The world awaits an ambitious roadmap for enhanced protection of biodiversity


BEIJING: The 15th meeting of the Conference of the Parties (COP15) to the United Nations Convention on Biological Diversity begins Monday in Kunming, southwest China, and expectations are high for a master plan on biodiversity conservation global in the years to come.

Under the theme “Ecological civilization: building a common future for all life on Earth”, COP15 is the first world conference convened by the United Nations on the Chinese concept of ecological civilization.

This historic meeting, which ends on Friday, will formulate an ambitious but achievable roadmap for conserving global biodiversity for the next decade and possibly beyond.

Humanity is at a crossroads when it comes to the legacy it leaves for future generations. As the fifth edition of the Global Biodiversity Outlook published by the secretariat of the Convention on Biological Diversity warned, “biodiversity is declining at an unprecedented rate and the pressures driving this decline are intensifying”. Therefore, the United Nations has defined 2021 as a critical year to “reset our relationship with nature”, calling on the international community to jointly address multiple crises, including climate change and biodiversity loss.

The Kunming meeting is an opportunity to reflect on past experiences and lessons and to forge a new strategy for global ecological conservation.

It is worth mentioning that China has made enormous efforts to host this critical conference despite a persistent Covid-19 pandemic. China’s concrete actions have demonstrated its determination to work with the rest of the world to jointly face the biodiversity crisis.

“The kind of ambition that China has shown is sort of being realized not only in China, but in other countries,” said James Roth, senior vice president for global policy and government affairs at Conservation International. , a non-governmental organization. “So it’s a lot of work to host one of these conferences and people expect you to be a leader.”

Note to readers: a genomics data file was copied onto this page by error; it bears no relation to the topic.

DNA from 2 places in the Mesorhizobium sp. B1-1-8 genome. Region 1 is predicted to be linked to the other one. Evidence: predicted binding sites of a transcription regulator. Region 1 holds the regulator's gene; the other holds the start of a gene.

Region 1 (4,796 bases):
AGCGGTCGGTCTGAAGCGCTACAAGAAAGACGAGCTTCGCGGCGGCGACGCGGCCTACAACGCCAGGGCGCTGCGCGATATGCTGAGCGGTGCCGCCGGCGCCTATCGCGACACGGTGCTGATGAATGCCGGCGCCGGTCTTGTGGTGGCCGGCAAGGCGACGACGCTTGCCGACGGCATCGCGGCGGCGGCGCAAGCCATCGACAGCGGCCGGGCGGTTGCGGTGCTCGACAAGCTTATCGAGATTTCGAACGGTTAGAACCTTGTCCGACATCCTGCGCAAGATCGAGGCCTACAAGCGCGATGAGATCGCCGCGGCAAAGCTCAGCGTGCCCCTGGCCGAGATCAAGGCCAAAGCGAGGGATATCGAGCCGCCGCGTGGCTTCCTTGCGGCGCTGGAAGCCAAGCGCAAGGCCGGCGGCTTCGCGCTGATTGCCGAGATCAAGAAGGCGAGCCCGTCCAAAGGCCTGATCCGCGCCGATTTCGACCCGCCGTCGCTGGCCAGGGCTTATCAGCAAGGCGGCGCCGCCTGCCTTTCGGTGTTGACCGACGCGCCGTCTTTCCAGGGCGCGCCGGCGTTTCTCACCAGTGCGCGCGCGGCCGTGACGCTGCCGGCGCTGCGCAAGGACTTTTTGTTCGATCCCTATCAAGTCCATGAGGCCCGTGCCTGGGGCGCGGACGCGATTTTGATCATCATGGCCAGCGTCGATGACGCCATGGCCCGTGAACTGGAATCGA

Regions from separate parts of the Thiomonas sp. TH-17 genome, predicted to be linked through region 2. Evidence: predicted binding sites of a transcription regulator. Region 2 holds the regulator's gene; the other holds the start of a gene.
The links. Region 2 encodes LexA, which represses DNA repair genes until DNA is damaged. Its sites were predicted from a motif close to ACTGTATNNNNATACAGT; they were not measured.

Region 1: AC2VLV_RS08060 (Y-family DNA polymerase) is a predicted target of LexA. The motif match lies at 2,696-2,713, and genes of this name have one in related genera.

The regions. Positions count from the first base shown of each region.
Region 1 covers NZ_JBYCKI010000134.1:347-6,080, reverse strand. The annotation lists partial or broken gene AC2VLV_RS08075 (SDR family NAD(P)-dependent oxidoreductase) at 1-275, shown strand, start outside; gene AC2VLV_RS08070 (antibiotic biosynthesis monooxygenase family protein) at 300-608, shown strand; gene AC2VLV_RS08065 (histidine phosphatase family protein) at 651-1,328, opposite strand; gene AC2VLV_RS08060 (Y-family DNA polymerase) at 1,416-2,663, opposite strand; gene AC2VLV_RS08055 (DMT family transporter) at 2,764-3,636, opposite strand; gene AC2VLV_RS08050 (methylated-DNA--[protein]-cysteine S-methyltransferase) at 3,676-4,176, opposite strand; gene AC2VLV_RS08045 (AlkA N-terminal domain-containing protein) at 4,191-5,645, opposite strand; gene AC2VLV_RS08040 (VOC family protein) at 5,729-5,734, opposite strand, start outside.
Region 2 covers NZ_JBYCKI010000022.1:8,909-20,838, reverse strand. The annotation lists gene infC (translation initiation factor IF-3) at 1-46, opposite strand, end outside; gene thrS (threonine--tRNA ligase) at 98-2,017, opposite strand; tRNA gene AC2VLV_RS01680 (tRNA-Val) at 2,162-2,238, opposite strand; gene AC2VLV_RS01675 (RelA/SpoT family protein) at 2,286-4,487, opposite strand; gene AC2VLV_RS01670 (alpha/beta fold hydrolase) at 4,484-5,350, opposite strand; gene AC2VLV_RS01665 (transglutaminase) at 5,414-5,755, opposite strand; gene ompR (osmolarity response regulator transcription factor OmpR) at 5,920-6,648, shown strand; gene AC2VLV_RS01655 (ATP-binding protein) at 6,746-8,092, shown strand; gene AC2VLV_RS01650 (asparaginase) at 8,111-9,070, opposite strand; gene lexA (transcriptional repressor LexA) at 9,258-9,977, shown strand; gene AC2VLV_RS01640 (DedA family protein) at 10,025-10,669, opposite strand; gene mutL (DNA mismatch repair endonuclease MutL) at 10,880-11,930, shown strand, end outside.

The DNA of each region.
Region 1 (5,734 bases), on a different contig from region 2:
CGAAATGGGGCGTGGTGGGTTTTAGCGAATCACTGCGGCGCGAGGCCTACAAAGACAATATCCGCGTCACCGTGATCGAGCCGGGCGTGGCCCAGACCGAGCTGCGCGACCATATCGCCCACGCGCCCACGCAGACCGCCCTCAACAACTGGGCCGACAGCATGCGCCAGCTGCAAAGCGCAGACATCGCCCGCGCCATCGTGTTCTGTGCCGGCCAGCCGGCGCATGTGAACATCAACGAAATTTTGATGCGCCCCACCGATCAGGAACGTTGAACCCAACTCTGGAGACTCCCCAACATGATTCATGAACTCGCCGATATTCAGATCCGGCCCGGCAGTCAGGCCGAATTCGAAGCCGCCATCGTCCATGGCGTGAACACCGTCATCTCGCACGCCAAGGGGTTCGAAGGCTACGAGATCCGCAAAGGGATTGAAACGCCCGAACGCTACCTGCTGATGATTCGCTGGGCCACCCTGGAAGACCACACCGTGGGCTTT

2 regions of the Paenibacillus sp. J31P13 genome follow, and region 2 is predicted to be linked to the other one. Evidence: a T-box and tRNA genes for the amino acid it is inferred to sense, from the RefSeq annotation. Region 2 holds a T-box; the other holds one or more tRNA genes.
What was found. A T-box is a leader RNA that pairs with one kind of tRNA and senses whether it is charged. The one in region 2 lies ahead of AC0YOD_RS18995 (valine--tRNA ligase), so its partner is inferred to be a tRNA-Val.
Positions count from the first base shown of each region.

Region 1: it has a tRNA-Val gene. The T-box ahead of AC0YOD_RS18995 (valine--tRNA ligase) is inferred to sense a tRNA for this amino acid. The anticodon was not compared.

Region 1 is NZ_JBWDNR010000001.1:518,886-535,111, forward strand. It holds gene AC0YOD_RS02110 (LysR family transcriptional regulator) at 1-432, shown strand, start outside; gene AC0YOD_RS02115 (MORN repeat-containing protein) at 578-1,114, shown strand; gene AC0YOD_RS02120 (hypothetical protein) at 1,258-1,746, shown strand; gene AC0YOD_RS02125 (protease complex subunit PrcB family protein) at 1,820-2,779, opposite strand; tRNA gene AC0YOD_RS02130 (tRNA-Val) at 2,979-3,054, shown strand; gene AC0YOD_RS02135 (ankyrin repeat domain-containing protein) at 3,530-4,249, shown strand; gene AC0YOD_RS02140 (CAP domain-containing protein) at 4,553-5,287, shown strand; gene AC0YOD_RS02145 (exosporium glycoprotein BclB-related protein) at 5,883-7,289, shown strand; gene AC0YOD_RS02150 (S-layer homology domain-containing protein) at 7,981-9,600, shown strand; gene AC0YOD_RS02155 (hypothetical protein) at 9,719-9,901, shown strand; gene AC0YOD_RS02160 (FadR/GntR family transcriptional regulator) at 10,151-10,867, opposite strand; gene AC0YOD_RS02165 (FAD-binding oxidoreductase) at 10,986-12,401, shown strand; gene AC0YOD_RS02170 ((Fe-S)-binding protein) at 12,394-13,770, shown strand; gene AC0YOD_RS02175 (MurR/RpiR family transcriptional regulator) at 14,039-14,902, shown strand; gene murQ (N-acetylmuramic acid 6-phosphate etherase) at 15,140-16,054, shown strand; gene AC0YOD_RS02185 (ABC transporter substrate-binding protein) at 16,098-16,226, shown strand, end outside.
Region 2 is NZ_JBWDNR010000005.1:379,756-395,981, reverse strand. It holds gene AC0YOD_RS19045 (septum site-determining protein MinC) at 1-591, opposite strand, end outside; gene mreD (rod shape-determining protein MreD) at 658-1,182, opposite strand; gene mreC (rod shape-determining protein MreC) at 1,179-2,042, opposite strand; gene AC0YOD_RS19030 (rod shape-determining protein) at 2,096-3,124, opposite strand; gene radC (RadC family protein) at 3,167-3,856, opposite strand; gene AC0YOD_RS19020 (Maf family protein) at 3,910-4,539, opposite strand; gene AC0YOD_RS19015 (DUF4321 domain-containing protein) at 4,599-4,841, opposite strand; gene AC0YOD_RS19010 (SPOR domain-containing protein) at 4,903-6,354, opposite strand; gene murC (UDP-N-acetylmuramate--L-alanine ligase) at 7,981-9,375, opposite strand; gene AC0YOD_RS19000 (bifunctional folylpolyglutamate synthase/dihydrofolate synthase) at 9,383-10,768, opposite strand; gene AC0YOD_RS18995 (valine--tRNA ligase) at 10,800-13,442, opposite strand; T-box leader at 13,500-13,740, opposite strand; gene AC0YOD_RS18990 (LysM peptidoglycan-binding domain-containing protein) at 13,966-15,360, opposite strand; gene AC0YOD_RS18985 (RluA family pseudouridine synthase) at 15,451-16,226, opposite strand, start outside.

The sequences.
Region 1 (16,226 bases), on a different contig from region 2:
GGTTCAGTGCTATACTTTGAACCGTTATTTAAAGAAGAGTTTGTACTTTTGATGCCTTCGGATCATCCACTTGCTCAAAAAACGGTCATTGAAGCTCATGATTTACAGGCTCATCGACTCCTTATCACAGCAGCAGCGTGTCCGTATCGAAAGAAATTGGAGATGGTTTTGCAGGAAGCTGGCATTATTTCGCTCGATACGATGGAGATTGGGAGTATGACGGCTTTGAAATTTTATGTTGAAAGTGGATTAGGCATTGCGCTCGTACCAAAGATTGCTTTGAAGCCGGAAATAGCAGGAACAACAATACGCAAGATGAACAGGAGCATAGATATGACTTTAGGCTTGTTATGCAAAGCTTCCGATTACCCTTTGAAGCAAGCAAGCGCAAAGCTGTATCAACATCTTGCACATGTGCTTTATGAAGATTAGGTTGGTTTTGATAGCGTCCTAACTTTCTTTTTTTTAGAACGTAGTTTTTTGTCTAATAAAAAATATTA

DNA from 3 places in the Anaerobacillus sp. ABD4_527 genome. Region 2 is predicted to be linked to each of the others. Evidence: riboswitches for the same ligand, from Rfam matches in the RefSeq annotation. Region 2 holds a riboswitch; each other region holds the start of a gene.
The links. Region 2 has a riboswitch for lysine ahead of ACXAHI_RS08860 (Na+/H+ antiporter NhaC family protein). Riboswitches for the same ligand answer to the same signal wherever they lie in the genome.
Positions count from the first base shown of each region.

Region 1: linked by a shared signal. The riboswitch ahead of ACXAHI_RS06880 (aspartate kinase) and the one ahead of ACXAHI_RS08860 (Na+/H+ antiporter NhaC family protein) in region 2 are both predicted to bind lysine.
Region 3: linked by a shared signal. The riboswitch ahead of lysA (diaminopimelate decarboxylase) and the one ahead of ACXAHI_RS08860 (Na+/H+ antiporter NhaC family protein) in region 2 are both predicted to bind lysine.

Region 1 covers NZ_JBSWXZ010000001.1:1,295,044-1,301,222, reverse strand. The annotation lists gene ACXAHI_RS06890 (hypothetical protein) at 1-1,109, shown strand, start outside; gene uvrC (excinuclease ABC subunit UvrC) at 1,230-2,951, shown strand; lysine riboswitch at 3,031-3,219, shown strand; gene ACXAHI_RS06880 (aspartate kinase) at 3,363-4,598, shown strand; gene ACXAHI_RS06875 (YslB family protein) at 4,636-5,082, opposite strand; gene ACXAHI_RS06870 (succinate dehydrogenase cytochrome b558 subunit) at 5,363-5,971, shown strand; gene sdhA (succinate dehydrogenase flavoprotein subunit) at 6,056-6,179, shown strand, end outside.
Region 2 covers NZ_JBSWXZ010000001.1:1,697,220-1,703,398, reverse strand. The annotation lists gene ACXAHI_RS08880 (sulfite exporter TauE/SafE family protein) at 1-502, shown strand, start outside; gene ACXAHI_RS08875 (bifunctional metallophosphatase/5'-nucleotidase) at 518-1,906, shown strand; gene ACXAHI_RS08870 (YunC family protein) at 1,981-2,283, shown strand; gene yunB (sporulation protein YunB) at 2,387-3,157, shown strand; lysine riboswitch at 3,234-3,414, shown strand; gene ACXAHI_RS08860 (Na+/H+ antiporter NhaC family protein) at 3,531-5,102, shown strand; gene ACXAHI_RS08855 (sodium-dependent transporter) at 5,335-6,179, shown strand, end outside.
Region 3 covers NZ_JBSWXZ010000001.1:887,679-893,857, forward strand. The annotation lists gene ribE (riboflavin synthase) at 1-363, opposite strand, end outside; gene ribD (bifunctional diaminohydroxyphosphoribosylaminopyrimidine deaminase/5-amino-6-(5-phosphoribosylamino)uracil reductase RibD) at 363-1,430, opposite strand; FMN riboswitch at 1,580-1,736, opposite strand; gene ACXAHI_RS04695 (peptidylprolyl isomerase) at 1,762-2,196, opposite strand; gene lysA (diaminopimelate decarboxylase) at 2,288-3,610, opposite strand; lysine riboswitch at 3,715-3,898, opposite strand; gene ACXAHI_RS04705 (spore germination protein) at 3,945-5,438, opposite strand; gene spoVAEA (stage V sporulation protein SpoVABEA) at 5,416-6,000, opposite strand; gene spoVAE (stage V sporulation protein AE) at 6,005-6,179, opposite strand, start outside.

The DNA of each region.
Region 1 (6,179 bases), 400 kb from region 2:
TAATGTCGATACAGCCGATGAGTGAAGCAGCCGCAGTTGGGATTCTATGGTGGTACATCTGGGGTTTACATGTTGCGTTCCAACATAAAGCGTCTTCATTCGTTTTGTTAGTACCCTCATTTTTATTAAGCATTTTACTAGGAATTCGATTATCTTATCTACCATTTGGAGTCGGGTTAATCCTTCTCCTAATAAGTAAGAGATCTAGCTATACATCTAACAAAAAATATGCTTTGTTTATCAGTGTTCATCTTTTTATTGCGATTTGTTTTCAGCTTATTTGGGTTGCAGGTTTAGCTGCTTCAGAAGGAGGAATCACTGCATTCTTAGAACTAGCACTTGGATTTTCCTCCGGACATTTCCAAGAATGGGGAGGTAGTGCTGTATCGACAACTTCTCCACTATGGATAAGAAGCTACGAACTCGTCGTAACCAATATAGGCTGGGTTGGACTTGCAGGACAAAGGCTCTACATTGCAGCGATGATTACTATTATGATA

And China has been a leader. The country has incorporated ecological civilization into its national development policy and constitution and has saved a number of species from extinction, including the golden monkey and green peacock, both of which are experiencing population increases.

China is also helping developing countries conserve biodiversity through multilateral channels such as the Belt and Road Initiative and South-South cooperation, according to China’s first white paper on biodiversity released on Friday. .

China established the International Coalition for Green Development of the Belt and Road Initiative and launched the Belt and Road Big Data Service Platform on Ecological and Environmental Protection. In addition, China pledged last year to strive to peak CO2 emissions by 2030 and achieve carbon neutrality by 2060. China has announced additional support to other countries in development to develop green, low-carbon energy and pledged not to build new coal-fired power plants. projects abroad.

In addition, the Chinese concept of “green mountains and rivers are mountains of silver and gold” is gaining ground around the world. Elizabeth Maruma Mrema, executive secretary of the Convention on Biological Diversity, said China’s philosophy of ecological civilization is “essential for all countries to achieve global biodiversity goals.”

Nigel Topping, the UK’s high-profile climate action champion for the UN climate talks, once said the concept of ecological civilization would strengthen multilateral efforts to protect the environment and preserve global biodiversity.

Thanks to Chinese inspiration, expectations are high for a strong presence in Kunming to guide future efforts to improve biodiversity and environmental governance around the world.

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